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United States Department of Agriculture

Agricultural Research Service

Research Project: Management Practices to Mitigate Global Climate Change, Enhance Bio-Energy Production, Increase Soil-C Stocks & Sustain Soil Productivity...

Location: Soil Plant Nutrient Research (SPNR)

Title: Relationships between Arabidopsis thaliana and soil bacterial communities

Authors
item Sugiyama, Akifumi -
item Bakker, Matthew -
item Badri, Dayakar -
item Manter, Daniel
item Vivanco, Jorge -

Submitted to: Botany
Publication Type: Peer Reviewed Journal
Publication Acceptance Date: November 13, 2012
Publication Date: December 6, 2012
Citation: Sugiyama, A., Bakker, M., Badri, D., Manter, D.K., Vivanco, J. 2012. Relationships between Arabidopsis thaliana and soil bacterial communities. Botany. 91:123-126.

Interpretive Summary: Rhizosphere microbial communities are impacted by resident plant species and have reciprocal effects on their host plants. In this study, we collected resident soil from five wild populations of Arabidopsis in the United States and Europe in an effort to characterize the soil microbiome that co-exists with Arabidopsis in nature. Pyrosequencing analysis demonstrated that the bacterial communities of these soils differed significantly. While pathogens associated with the Brassica family were rare, diverse genera of potential plant growth promoting rhizobacteria were detected. Bacterial diversity and evenness were similar among soils. Seed corresponding to the five Arabidopsis genotypes was grown in each soil, including resident soil and non-resident soils. Both positive and negative relationships between plant growth performance and the abundance of particular bacterial taxa across soils were observed. However, patterns of relationship between plant growth performance and bacterial taxon abundance differed among Arabidopsis genotypes. Root exudate profiling revealed differences among genotypes in the secretion of compounds into the rhizosphere. This work sheds light on the bacterial populations naturally associated with Arabidopsis and suggests implications of the rhizosphere microbiome for plant growth performance.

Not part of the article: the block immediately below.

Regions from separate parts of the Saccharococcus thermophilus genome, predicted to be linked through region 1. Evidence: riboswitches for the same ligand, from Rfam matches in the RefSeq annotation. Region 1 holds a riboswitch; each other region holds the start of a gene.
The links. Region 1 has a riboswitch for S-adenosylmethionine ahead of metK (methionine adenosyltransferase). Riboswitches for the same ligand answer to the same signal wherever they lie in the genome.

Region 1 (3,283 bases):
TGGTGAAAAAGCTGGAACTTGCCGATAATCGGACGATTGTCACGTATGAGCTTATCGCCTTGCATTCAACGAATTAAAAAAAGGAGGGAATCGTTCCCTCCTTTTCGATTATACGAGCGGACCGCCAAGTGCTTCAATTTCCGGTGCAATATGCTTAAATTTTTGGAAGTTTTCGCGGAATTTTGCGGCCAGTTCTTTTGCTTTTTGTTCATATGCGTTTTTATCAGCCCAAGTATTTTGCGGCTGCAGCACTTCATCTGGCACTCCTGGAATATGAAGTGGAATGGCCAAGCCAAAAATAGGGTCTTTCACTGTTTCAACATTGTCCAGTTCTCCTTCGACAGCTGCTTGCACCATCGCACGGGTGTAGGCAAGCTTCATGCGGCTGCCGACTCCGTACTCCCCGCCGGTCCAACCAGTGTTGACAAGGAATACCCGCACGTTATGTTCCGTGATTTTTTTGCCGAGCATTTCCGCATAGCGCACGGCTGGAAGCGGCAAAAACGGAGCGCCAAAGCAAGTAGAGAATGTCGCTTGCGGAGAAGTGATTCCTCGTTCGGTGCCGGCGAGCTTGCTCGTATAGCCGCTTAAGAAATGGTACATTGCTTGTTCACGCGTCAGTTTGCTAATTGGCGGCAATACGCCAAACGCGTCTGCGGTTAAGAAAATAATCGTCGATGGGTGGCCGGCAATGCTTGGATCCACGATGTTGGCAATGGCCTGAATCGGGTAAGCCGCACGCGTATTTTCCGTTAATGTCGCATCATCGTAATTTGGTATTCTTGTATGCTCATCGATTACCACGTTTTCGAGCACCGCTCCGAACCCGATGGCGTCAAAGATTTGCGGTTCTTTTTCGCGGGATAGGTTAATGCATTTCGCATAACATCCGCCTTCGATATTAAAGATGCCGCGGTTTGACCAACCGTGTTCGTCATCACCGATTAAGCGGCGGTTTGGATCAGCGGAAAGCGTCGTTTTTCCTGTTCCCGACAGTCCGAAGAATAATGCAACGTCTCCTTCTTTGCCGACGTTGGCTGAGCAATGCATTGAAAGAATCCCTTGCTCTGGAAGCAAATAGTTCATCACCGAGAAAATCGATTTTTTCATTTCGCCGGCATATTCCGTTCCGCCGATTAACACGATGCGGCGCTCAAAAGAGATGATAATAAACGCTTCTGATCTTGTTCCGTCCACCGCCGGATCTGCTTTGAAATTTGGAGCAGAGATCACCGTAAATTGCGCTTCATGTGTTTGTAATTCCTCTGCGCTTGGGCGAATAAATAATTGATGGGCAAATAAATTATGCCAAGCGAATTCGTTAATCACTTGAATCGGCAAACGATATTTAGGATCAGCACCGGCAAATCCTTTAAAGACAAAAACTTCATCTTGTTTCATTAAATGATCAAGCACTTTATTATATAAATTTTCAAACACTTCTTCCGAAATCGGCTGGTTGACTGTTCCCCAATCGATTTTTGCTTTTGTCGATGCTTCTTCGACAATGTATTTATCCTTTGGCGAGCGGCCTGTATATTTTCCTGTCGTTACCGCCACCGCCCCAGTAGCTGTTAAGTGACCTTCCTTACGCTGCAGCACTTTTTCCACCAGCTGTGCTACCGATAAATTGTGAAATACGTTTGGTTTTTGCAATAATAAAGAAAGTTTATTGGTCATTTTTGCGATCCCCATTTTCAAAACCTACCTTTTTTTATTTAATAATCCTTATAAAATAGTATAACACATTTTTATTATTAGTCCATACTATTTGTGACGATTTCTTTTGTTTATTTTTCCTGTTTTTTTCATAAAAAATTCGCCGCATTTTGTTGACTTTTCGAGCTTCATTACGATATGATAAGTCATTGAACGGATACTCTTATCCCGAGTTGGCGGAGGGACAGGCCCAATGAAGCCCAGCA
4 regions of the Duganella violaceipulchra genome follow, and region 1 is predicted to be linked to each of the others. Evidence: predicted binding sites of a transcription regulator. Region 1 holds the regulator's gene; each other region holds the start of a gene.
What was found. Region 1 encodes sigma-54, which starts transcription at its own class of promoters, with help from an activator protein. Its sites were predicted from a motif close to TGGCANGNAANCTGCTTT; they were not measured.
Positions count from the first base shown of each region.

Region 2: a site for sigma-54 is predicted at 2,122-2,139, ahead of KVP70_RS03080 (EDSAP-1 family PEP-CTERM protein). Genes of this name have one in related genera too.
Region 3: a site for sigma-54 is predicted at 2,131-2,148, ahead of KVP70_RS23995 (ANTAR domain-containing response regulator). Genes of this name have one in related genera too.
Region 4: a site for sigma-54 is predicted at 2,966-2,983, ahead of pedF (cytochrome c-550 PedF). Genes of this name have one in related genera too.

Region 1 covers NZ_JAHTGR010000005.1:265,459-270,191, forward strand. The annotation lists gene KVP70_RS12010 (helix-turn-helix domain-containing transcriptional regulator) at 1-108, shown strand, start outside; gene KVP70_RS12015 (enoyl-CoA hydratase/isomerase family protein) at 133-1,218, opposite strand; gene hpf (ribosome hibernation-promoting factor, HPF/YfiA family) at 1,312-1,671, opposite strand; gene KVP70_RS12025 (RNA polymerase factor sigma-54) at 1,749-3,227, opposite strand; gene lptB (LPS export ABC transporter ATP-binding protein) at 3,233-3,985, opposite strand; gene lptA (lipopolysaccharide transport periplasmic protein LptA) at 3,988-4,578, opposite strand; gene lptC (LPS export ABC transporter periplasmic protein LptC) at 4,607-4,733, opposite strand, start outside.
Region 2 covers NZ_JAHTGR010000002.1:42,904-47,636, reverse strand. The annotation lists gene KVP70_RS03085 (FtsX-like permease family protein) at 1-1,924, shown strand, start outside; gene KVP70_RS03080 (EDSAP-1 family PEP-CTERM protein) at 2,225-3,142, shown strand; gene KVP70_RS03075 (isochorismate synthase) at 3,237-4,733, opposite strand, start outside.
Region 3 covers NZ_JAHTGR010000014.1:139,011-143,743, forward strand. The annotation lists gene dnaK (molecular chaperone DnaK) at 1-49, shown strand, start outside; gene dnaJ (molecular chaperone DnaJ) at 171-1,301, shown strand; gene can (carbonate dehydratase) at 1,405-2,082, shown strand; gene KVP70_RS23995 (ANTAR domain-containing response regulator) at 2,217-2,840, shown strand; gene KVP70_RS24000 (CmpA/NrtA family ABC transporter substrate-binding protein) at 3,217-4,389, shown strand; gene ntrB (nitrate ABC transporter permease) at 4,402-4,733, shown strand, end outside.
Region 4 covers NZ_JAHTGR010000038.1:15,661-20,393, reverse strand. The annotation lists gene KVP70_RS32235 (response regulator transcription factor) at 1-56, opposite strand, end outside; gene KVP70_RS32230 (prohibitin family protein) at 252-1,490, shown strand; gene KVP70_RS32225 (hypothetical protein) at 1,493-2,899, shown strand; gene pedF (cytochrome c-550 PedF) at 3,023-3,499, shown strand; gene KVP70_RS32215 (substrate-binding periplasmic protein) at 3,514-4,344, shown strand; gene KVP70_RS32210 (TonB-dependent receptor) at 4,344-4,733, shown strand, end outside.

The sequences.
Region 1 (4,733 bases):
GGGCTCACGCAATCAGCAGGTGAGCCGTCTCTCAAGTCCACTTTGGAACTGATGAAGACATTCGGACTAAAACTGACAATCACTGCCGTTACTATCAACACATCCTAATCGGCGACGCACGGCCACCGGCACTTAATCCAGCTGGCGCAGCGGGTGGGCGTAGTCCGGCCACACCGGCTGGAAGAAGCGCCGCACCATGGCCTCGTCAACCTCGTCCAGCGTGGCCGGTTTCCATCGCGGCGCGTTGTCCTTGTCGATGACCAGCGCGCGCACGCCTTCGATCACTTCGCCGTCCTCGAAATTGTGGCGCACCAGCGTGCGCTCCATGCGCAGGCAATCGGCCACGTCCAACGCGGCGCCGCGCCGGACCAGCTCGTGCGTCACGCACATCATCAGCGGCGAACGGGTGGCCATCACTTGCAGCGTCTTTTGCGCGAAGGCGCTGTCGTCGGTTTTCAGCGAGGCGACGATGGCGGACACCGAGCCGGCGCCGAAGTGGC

Technical Abstract: Rhizosphere microbial communities are impacted by resident plant species and have reciprocal effects on their host plants. In this study, we collected resident soil from five wild populations of Arabidopsis in the United States and Europe in an effort to characterize the soil microbiome that co-exists with Arabidopsis in nature. Pyrosequencing analysis demonstrated that the bacterial communities of these soils differed significantly. While pathogens associated with the Brassica family were rare, diverse genera of potential plant growth promoting rhizobacteria were detected. Bacterial diversity and evenness were similar among soils. Seed corresponding to the five Arabidopsis genotypes was grown in each soil, including resident soil and non-resident soils. Both positive and negative relationships between plant growth performance and the abundance of particular bacterial taxa across soils were observed. However, patterns of relationship between plant growth performance and bacterial taxon abundance differed among Arabidopsis genotypes. Root exudate profiling revealed differences among genotypes in the secretion of compounds into the rhizosphere. This work sheds light on the bacterial populations naturally associated with Arabidopsis and suggests implications of the rhizosphere microbiome for plant growth performance.

Last Modified: 12/22/2014
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